Matanuska Valley Federal Credit Union (MVFCU) was chartered December 7, 1948. Credit unions hold the philosophy of “people helping people”, which is why this hometown credit union was established by farming residents of the area. There were 20 members reported the first month with an initial share balance of $395.00. Growth was slow at first and all work was done by volunteers. Through the perseverance and vision of many MVFCU pioneers, the credit union has grown and thrived.
Below is a timeline highlighting significant MVFCU events that have had the most impact on our members.
Thanks to the volunteers, staff and members, MVFCU has seen many improvements and member benefits added over the years. We look forward to many more years of serving our community!
|1948||•||December 7, the credit union signed their original charter in Palmer|
|Savings cap of $500 was lifted||•||1954|
|1971||•||First full time manager was hired|
|•||Matanuska Susitna School FCU merger|
|Reached $1 million in assets||•||1972|
|1976||•||Willow Community Office opened|
|Wasilla Community Office opened||•||1978|
|Began offering share draft accounts||•|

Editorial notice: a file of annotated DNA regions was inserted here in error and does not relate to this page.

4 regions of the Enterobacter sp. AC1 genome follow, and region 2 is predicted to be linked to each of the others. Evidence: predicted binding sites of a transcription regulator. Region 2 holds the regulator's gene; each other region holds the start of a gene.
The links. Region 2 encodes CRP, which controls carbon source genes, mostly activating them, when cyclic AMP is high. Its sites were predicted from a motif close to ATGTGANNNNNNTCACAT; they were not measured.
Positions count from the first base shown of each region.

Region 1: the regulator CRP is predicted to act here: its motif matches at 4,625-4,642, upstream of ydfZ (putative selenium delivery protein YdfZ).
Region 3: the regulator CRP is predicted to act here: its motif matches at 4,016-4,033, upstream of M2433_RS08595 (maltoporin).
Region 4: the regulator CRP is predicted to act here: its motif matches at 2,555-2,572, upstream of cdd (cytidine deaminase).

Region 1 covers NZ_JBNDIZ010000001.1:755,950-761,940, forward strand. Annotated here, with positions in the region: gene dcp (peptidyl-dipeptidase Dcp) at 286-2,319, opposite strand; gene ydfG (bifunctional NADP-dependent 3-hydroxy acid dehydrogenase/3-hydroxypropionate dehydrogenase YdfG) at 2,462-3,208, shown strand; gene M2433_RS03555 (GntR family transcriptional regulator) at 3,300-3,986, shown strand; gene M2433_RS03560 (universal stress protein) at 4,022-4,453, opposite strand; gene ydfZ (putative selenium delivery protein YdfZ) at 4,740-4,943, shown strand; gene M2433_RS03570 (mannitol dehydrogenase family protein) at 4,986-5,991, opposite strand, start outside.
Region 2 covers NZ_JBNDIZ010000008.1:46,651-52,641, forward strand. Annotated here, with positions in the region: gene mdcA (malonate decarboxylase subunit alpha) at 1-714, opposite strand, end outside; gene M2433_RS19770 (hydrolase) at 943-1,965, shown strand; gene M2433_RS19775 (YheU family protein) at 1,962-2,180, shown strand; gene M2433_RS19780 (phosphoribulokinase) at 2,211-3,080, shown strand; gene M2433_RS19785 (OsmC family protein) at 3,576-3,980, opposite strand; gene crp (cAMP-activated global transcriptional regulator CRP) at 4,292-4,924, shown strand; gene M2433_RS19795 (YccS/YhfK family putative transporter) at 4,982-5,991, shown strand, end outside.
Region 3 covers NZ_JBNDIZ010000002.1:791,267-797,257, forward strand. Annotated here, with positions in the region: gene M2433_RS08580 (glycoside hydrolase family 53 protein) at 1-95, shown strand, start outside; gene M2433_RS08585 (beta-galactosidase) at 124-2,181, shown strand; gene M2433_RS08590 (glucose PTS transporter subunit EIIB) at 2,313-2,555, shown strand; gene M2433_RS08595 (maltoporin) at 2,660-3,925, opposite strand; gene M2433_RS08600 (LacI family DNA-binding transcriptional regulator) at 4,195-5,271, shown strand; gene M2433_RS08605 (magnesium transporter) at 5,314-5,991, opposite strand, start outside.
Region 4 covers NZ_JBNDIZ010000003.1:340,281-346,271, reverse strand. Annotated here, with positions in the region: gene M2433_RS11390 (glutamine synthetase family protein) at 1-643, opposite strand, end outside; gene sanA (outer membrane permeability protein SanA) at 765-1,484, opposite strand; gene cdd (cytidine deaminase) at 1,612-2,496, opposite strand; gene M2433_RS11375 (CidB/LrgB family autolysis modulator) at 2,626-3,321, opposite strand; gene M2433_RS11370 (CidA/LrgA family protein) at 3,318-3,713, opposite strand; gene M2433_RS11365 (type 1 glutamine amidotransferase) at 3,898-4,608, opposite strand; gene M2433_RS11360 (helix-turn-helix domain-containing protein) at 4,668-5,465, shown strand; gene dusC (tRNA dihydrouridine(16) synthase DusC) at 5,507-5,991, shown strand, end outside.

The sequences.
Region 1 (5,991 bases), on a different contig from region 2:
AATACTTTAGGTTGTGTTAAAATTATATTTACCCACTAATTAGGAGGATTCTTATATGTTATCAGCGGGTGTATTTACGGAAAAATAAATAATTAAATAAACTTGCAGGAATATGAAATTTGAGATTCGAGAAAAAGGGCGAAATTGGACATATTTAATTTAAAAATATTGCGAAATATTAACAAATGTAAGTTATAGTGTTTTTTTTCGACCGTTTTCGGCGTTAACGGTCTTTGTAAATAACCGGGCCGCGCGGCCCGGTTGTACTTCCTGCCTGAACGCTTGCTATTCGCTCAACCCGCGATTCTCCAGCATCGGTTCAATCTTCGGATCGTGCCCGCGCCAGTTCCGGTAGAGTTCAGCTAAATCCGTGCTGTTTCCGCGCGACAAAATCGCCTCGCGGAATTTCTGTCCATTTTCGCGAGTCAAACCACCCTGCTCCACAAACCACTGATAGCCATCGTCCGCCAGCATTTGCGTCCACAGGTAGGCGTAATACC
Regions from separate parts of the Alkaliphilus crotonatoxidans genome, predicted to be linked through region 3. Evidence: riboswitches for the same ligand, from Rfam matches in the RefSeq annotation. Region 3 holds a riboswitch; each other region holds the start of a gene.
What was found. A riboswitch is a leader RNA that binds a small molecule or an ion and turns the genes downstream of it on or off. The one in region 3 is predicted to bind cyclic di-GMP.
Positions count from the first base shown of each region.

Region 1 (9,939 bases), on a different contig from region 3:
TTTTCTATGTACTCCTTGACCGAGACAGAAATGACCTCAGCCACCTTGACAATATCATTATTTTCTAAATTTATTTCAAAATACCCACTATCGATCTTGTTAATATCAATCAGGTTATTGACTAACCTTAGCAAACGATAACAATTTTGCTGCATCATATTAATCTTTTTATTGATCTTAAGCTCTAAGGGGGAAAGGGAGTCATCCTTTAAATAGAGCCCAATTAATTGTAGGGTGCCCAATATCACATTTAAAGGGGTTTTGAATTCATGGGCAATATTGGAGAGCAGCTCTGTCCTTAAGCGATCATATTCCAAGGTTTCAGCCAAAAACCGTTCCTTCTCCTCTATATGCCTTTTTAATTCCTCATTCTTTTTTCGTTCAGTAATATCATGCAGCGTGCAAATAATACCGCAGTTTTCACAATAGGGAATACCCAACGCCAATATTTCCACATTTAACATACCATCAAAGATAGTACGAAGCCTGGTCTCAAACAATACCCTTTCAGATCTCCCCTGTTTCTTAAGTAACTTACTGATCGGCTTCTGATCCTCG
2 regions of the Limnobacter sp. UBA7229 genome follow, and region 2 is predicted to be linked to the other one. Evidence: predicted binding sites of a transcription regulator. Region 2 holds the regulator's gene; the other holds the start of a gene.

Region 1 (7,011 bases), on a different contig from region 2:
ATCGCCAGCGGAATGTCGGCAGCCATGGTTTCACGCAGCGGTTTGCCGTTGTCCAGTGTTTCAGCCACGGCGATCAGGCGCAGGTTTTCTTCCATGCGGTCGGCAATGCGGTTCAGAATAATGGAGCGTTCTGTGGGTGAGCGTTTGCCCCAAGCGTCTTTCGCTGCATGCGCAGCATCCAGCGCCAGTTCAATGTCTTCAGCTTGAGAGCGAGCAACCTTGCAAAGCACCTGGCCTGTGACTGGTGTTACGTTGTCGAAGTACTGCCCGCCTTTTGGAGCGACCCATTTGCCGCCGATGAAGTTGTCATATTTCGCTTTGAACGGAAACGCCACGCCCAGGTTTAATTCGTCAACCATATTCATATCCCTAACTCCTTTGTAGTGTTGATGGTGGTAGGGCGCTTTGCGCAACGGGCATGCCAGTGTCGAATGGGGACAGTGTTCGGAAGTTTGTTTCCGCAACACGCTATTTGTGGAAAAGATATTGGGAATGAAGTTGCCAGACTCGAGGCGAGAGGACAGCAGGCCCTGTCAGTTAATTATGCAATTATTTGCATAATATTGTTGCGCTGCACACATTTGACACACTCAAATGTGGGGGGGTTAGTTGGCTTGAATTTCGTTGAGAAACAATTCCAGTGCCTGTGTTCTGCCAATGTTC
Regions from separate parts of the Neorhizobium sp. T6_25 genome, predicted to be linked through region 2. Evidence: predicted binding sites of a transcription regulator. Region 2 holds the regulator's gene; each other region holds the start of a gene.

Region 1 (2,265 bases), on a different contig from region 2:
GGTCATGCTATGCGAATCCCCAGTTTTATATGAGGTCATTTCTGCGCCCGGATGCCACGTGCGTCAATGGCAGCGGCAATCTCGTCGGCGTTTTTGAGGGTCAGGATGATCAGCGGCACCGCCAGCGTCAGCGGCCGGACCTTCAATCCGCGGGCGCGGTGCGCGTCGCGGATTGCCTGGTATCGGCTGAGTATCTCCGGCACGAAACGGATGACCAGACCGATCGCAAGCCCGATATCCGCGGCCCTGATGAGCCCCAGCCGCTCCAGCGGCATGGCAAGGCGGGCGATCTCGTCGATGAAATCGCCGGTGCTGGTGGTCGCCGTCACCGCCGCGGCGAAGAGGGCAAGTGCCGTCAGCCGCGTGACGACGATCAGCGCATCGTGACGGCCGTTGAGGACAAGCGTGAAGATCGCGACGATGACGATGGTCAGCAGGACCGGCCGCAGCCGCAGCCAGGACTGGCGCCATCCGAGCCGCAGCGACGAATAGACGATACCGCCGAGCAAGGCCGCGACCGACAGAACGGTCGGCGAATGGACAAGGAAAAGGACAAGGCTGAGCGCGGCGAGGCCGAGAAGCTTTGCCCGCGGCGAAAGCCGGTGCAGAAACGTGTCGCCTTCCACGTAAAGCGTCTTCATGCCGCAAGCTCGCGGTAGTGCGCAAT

|1982||•||Charter field of membership expanded to include MEA service area|
|Beginning of Alaska Option Automated Teller Machine services||•||1983|
|1984||•||First Annual AVIS Sale|
|Easy Access by Phone implemented||•||1989|
|1993||•||Plan America Center opened (currently Matanuska Valley Financial Services)|
|Conversion to Symitar Systems, Inc.||•||1995|
|1996||•||Began offering VISA CheckCards|
|•||Easy Access PC implemented|
|•||Web site established|
|Eagle River Community Office opened||•||1997|
|1998||•||Reached $100 million in assets|
|•||Big Lake Community Office opened|
|•||Mortgage Service Department was established|
|Joined the Shared Branching Network||•||2002|
|Seward Meridian Community Office opened||•|
|2003||•||Began offering commercial and construction loans|
|•||New Willow Community Office location|
|Sunshine Community Office opened||•||2005|
|Began offering VISA Credit Cards||•|
|2008||•||Meadow Lakes Community Office opened|
|Exceeded $300 million in assets||•||2009|
|2011||•||Palmer Carrs Community Retail Office opened|
|•||Knik-Goose Bay Community Retail Office opened|
|•||First "Get Real" Financial Reality Fair: teaching financial literacy to high-school-aged children|
|•||First Annual Adventure Sale|
|Acquired Kunia Federal Credit Union/Waipahu, Hawaii Community Office opened||•||2012|
|2013||•||29th Annual AVIS Sale|
|•||MVmobile, mobile app, launched|
|•||December 7: MVFCU's 65th Birthday|
|•||December 16: Launched this new website incorporating our previous credit union, commercial lending, and home mortgage websites into one functional site|
...membership shall be as set forth in the attached bylaws
IN WITNESS WHEREOF we have hereunto
Carl R. Rasmussen
Credit unions are financial cooperatives. They are member owned, democratically run, and have a volunteer board chosen from the membership by the membership.